AUCKLAND — The International Rugby Board (IRB) has confirmed that French referee Romain Poite was wrong in his decision to give Bismarck du Plessis his first yellow card during the Boks’ clash against the All Blacks in Saturday’s Castle Lager Rugby Championship match in Auckland.
Du Plessis received two yellow cards and was sent from the field in the 42nd minute, making the Boks play with 14 men for almost 50 minutes in the game, which many feel allowed New Zealand to win 29-15.
But while the whole of South Africa has been up in arms about Poite’s decision and the fact that it robbed the game of a contest, the IRB have given no indication of any action against Poite.
The world governing body issued a statement in which they admitted that it was incorrect for Poite to issue the first yellow card to Du Plessis.
“Just as players and coaches make mistakes, the decision was an unfortunate case of human error by the match officials, who, having reviewed the match, fully recognise and accept that they made a mistake in the application of law,” the statement said.
“All match official performances are thoroughly reviewed and assessed by the IRB and are considered when appointments are made for future test matches.”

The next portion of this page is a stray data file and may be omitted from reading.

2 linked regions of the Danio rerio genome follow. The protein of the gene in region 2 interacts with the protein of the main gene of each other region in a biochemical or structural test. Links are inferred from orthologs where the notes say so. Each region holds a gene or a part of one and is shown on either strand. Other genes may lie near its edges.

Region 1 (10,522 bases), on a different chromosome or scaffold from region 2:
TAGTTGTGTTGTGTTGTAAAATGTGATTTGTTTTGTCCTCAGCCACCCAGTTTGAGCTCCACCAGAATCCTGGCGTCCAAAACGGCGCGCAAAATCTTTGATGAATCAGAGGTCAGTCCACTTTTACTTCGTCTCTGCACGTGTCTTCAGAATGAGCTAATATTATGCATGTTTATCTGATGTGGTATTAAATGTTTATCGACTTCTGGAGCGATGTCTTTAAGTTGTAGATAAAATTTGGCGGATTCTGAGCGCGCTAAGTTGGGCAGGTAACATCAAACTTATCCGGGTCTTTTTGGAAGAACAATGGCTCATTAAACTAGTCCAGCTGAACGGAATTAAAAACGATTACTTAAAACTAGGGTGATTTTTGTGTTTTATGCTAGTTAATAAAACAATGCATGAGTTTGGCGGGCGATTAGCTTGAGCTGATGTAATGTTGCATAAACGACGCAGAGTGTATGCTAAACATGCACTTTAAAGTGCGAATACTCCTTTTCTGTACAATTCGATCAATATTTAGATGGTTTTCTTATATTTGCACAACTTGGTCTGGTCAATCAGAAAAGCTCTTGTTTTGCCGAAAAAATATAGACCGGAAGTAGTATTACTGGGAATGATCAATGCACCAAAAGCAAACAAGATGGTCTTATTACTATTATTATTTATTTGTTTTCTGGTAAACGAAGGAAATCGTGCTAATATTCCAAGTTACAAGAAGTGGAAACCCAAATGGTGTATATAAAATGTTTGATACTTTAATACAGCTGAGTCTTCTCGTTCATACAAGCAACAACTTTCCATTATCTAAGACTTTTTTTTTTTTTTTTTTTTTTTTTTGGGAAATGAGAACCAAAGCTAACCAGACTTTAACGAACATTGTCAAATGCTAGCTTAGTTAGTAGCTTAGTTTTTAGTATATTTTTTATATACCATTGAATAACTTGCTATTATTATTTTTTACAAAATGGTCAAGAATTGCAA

The South African Rugby Union has laid a complaint with both Sanzar and the IRB about Poite’s performance, which ensured that the big clash that so many across the world had hoped for, was never a contest.
Poite was muzzled by the IRB after the game, as he needs to testify in the disciplinary hearing for Du Plessis. Requests to talk to the referee were denied after the game as well.
Du Plessis will have to face a disciplinary hearing tomorrow — an automatic result of his receiving a red card — and will hope that, given the IRB’s statement, there will be no further sanction imposed on him.
Sanzar confirmed the hearing in a release they sent out on Sunday.
The hearing, to be heard by judicial officer Terry Willis, will be held by video conference today.
However, despite differing viewpoints on the second yellow card, where Du Plessis’ elbow struck Liam Messam in the throat area, the hearing may look at the footage again, although despite New Zealand coach Steve Hansen’s assertion that it could have been red, it would be a travesty if it was seen that way.